The two decided to meet at the Amos St. Dock (the end of W. 10th st. today) for their fight. Morrissey showed up with a dozen of his men. Poole did not show up–instead sending two hundred of his men who beat up Morrissey and his men until fellow Tammanyites came to their rescue. Morrissey got his revenge later when he conspired to have Poole shot. Bill the Butcher was buried in Green-wood Cemetery (the same cemetery as Boss Tweed) in a grave that remained unmarked for over a century.
Finally, in 2003, after Martin Scorsese’s inimitable depiction of Poole in the blockbuster Gangs of New York, Green-wood Cemetery erected a grave stone in response to his revitalized infamy, with his last words etched on the stone saying, “Good bye boys, I die a true American.”
2. Babe Ruth: Gate of Heaven Cemetery
Babe Ruth, arguably the greatest baseball player of all time is buried at the Gate of Heaven Cemetery, about forty-five minutes north of New York City. Ruth was diagnosed with cancer in November of 1946. After a couple of years struggling with the terminal illness, he succumbed to death on July 26, 1948 in Memorial Hospital in Manhattan.
In lieu of a funeral home, Ruth’s casket was taken to Yankee Stadium where it remained for two days, during which 77,000 people paid tribute to him. After a funeral mass at St. Patrick’s Cathedral, Ruth was buried in the Gate of Heaven Cemetery in Hawthorne, New York.
Gate of Heaven Cemetery was established by the trustees of St. Patrick’s Cathedral in 1916, and consecrated by the Archbishop of New York in 1918. Since then the cemetery has interred over 190,000 Catholics. In addition to Babe Ruth, some other prominent Catholics buried there include Jimmy Walker, Mayor of New York City, actor James Cagney, and actress Anna Held.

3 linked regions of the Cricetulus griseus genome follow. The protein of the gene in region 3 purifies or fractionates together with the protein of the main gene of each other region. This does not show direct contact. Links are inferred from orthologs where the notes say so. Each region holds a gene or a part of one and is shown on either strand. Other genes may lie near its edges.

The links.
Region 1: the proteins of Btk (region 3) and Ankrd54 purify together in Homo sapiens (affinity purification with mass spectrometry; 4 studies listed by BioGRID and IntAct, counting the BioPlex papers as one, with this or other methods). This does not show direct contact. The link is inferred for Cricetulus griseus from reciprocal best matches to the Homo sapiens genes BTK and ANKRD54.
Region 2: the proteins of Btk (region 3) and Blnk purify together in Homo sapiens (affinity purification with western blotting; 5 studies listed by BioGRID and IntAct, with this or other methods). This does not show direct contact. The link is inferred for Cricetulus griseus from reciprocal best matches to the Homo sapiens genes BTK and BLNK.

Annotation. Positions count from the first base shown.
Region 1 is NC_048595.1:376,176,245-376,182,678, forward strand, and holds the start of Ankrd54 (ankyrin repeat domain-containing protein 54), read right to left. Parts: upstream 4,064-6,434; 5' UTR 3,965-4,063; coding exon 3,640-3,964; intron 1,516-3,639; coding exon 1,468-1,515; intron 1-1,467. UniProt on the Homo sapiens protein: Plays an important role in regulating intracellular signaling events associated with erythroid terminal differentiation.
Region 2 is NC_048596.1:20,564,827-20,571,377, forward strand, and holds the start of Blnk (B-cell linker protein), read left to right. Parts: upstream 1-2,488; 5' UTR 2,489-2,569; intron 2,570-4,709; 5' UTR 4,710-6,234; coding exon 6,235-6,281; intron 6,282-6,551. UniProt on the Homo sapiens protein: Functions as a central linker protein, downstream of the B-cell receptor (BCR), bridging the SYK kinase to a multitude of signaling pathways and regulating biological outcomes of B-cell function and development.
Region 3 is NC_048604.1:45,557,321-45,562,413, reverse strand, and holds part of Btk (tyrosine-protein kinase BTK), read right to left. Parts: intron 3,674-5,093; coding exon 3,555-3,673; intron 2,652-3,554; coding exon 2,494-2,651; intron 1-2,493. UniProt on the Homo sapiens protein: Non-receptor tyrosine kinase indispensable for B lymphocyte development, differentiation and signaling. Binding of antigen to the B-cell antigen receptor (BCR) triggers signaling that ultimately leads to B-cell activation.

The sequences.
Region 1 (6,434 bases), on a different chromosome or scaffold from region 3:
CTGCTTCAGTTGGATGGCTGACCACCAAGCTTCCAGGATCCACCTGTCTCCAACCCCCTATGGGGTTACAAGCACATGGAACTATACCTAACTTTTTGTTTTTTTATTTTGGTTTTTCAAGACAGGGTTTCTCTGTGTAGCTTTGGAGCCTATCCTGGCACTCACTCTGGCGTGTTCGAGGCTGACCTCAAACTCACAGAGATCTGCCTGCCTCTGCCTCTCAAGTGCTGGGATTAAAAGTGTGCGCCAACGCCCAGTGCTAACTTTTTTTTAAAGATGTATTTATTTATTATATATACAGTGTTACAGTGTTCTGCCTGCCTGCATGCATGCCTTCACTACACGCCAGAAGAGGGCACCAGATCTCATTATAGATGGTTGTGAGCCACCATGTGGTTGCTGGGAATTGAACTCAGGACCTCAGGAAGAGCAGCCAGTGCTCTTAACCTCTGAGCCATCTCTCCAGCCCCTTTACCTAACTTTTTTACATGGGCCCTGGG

1. Elizabeth Cady Stanton: Woodlawn Cemetery
Elizabeth Cady Stanton was an American suffragist, social activist, and one of the leaders of the early women’s rights movement. Stanton was originally an active abolitionist alongside her husband during the years leading to the Emancipation Proclamation. Afterwards, Stanton solely focused on women’s rights issues, making headlines after she refused to support giving voting rights to African American men when women, black and white, were denied that right.
Stanton died in 1902 in her home in New York City, 18 years before women were granted the right to vote in the United States. She was buried in the Woodlawn Cemetery in The Bronx, where a monument was erected in her and her husband’s honor.